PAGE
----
What You Need To Know About Your Next Surfboard

Six of the best shapers in the business talk myth and misconception.

Kolohe Andino, Supertubes Kolohe Andino. Photo: Miller

They are the vehicles of our joy. The middle men between human and nature. The enablers in this strangely addictive liquid interaction of ours. They are surfboards – and most of us can’t get enough of them.

Whether it’s daydreaming about the next custom order or window shopping on the weekends, the average surfer can spend hours lost in the realm of possibilities that new foam and fiberglass can provide. But endless possibilities usually come down to tough choices. So to clear some things up before you make your next investment, we sat down with six of the best shapers in the business to discuss a few topics of myth and misconception. Dive in below and let Matt Biolos of …Lost, Britt Merrick of Channel Islands, Marcio Zouvi of Sharpeye, Todd Proctor of Proctor Surfboards, Hayden Cox of Hayden Shapes and Jon Pyzel of Pyzel Surfboards set the record straight.

filipe toledo-hawaii-shermFilipe Toledo. Photo: Sherm


Marcio: “It’s a mistake to think that the board alone will put on the show. Surfing is hard; you can’t simply hop on the board and expect to be ripping.”
Todd: “Just walking into the shop and looking at a picture of someone ripping on the wall and then looking at the height, weight and liter chart and just grabbing that board off the rack. You’ve probably had boards that looked like dogs that worked insane and you’ve had boards that look like such a blade and don’t go at all. You can solve that mystery by working with someone who dedicates their life to figuring it out for you.”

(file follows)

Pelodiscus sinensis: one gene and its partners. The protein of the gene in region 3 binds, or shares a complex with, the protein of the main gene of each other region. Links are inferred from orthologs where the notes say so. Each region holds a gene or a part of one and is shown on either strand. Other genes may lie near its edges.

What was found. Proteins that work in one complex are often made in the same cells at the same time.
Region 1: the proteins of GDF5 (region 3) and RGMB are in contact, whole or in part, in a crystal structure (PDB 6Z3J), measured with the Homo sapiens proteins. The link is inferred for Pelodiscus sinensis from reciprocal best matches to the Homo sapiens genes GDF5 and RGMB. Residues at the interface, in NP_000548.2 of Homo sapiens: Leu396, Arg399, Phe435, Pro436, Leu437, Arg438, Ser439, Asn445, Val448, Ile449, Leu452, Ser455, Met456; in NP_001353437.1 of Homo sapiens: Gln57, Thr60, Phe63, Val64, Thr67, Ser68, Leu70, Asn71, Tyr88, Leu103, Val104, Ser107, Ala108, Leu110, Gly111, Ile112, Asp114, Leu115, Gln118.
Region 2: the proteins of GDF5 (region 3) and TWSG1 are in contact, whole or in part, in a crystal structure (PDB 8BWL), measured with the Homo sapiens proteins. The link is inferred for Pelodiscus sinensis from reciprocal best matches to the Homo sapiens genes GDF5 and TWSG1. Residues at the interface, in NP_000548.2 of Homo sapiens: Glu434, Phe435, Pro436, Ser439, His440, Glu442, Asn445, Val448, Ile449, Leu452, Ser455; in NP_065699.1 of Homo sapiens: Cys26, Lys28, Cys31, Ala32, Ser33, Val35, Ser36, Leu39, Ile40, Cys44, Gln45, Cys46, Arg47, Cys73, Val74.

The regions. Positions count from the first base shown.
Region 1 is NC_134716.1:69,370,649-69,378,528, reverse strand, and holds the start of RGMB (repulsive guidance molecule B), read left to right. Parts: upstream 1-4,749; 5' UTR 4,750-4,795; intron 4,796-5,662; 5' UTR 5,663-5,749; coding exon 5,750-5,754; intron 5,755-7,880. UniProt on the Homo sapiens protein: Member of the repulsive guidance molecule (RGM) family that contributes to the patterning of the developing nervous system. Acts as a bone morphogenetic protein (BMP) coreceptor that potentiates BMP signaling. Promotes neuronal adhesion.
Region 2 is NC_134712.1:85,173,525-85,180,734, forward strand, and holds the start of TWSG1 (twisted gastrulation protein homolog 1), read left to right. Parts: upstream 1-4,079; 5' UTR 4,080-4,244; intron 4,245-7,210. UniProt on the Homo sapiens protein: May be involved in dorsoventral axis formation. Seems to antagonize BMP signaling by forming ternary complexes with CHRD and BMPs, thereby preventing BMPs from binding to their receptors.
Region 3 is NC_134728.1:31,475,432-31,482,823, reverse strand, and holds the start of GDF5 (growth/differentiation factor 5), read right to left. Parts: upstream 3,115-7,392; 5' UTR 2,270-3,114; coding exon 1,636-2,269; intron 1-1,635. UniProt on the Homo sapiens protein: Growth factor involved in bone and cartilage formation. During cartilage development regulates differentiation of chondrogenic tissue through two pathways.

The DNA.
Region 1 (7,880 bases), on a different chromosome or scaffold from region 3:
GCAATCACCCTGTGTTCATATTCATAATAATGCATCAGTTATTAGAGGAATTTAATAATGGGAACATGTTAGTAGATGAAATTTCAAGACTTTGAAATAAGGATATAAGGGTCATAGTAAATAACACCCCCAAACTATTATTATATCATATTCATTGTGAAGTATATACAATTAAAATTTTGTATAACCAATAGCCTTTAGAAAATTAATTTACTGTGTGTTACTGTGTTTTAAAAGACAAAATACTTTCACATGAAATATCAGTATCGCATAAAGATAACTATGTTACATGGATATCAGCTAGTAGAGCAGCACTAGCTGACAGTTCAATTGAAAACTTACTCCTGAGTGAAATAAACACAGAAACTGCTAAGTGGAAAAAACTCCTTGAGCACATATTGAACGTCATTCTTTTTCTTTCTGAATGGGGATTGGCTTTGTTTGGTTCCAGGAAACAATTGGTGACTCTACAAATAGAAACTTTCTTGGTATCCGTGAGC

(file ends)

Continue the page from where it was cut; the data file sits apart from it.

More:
Jon: “I think that more and more people are putting too much emphasis on volume without understanding how it plays into different measurements and designs. When someone tells me, ‘6’1”, 29 liters,’ that could mean the same design in 6’1” x 18” x 3”, or 6’1” x 20” x 2.25”. It really helps to have a good idea of your current dimensions that you like in order to know where I am going to start.”
Hayden: “That they shouldn’t break in small waves… or that when they dent, it’s because of a poor lamination. Boards will generally break in smaller waves because of the acute pressure that is created in shallow conditions. This will put a rapid force against the board’s materials, causing them to be pushed past their elastic limit.”
Matt: “That they are expensive.”


Matt: “It’s a toss-up between ordering with too much or too little volume.”
Hayden: “A common mistake with Haydenshapes is customers order the Hypto Krypto too long for them. Because the Hypto Krypto has a wide point forward and the volume forward of center, you need to keep the board short to allow you to stand on top of that volume. If the board is longer than necessary, it will feel like the board is directing you along the wave, rather than you controlling where you want the board to go.”
Jon: “Misrepresenting their ability and fitness, or being closed-minded to new design ideas. I am not just out to make a buck. I really want you to love your board, so I’m going to try to point you in a good direction if you can accurately tell me how you surf and trust that I want you to get a great board.”

julian wilson-corey wilson tahitiJulian Wilson. Photo: Corey Wilson


Matt: “Ego. In the shop, they tend to want to be the guy who buys a potato chip.”
Marcio: “Not choosing the right surf shop. When you’re not sure what to buy, it’s crucial to find knowledgeable staff in the boardroom who can recommend the right design for your needs.”